If you are new to the real estate investing game, I highly recommend that you learn as much as you can about this potentially lucrative area first, before you put your hard earned money at risk.
Knowledge is power. It’s true that you can make a lot of money, but you can also lose your money, if you don’t know exactly what you are doing.
I have heard that as many as 97% of the millionaires in the USA have made their money in real estate.
But you can bet that these successful folks invested time and effort, and probably money in learning, before they invested their capital, and started earning.
Depending on the economy, and the state of the real estate market, will have a large affect on how your investing plays out, and how to invest in real estate.
For instance, in a down market, such as we in the US have had for the last 8 years or so, all during the Obama Administration, there have been many properties available to buy, and a lot of foreclosures available for purchase.
Unfortunately, during a down economy, many people lose their jobs, and/or can’t find adequate work, and thus have trouble making their mortgage payments.
Although this is bad for some homeowners, it is good for investors. This means excess foreclosure inventory, which also means lower asking prices, and more homes for sale to select from.
Since I believe that the foreclosure market offers you the best chance to find a bargain property, I also believe you should focus your attention on how to buy foreclosures.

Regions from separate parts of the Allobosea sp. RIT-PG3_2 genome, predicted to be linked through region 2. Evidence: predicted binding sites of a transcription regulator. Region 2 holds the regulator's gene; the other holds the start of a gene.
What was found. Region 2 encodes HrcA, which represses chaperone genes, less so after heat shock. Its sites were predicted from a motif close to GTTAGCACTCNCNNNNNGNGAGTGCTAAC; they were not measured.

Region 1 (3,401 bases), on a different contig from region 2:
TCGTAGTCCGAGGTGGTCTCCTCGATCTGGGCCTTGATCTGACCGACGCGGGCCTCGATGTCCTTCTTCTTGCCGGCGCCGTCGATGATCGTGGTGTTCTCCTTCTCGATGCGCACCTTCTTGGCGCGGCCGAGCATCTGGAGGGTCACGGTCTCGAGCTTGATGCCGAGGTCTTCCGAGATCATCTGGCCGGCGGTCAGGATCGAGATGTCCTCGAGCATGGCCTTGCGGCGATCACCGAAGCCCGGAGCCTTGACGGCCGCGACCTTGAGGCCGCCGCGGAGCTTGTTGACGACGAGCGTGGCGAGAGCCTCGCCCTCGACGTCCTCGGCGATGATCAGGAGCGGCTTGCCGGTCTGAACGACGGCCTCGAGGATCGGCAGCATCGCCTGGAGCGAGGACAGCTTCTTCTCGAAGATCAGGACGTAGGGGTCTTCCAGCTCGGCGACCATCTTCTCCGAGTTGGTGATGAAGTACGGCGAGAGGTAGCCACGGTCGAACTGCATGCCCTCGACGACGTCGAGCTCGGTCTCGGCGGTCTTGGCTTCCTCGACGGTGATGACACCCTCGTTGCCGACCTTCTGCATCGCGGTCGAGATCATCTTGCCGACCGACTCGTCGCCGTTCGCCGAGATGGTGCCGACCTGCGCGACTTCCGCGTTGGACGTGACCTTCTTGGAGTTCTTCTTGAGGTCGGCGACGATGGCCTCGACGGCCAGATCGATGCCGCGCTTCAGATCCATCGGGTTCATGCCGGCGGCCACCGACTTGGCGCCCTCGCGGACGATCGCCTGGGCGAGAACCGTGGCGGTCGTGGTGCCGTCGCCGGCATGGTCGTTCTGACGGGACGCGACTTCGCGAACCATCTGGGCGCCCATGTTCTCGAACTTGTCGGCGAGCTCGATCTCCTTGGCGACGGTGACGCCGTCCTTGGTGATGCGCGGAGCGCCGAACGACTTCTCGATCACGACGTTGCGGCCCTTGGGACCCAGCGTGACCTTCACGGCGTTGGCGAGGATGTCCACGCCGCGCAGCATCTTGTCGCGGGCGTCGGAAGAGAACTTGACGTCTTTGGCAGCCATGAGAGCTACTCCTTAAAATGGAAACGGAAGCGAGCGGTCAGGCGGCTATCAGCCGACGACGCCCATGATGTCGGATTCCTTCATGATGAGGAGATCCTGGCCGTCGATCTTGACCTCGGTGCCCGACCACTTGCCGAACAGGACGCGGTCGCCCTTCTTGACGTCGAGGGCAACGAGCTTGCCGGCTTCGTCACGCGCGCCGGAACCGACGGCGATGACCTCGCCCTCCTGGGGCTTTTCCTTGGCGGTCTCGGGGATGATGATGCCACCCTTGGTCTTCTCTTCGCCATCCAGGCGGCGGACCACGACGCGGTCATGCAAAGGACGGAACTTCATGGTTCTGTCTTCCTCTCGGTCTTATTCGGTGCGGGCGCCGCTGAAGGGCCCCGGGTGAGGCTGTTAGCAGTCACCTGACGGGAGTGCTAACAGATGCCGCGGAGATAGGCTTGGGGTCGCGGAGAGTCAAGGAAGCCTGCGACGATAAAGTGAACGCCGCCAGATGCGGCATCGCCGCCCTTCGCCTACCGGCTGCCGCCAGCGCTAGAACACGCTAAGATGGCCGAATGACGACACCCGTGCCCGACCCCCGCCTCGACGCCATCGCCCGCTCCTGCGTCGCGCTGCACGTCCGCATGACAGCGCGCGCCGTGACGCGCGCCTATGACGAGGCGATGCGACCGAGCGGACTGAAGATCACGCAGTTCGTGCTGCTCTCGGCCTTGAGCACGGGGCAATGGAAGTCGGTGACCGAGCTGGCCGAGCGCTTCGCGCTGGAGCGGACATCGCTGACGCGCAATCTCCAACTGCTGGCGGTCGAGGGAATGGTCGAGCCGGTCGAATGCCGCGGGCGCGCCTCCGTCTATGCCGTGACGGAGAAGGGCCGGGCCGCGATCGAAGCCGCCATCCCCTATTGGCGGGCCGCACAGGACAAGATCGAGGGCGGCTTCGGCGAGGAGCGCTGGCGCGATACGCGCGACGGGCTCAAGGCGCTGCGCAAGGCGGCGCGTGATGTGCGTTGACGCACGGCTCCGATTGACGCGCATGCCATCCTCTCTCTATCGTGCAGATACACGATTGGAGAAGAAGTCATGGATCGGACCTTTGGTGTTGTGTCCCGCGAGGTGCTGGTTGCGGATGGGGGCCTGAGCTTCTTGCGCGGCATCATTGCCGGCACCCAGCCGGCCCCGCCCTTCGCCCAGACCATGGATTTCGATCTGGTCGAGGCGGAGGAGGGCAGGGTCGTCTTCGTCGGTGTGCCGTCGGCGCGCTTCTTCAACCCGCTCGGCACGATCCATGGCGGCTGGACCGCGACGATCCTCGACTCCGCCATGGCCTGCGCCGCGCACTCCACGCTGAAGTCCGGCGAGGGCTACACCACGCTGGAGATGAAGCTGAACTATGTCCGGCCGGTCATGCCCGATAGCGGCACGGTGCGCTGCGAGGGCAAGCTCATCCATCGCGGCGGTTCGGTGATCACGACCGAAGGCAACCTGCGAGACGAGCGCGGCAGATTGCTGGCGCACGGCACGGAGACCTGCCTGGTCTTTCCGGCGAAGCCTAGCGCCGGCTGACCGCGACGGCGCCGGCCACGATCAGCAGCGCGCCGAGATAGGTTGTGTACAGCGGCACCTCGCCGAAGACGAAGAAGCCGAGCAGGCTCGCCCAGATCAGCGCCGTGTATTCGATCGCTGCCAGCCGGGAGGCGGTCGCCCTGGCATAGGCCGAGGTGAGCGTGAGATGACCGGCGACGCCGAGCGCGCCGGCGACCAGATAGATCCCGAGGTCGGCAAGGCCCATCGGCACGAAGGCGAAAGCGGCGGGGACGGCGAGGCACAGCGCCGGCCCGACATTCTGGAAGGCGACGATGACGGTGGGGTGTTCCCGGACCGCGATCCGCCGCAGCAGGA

Can you find bargains in the privately owned real estate market? Yes, absolutely. But, these are harder to find, and sometimes dealing with homeowners can be a headache, and take longer to close than with a foreclosure.
One of the misconceptions that I come across, is that some people think only certain people are allowed to buy foreclosures. This is not the case.
Another common misconception is the idea that you have to qualify for specific financing in order to buy a foreclosure, especially government foreclosures. This too is simply not the case.
It’s true that you still have to qualify for a loan, just like you would for a privately owned home, but you don’t, in most cases, have to do anything more to buy a foreclosure.
There are certain loan options like FHA for HUD homes, and USDA loans for USDA’s, that are available to you, but you can also use conventional loans, in most cases to buy these foreclosures, and of course, cash is always accepted as a purchase option.
So, learn the best ways to buy foreclosures, do your due diligence before you buy your next home, and you will ensure that your real estate investing will be profitable.
Learning how to invest in real estate summed up means, the more you learn, the more you earn.
To learn more about how to buy HUD homes, click here.
To learn more about how to buy other government foreclosures, click here.
To learn more about how to buy bank owned or REO foreclosures, click here.
Feel free to leave your comments, questions, or tips below. Also, feel free to like and share on your favorite social media. Thanks for reading. Tom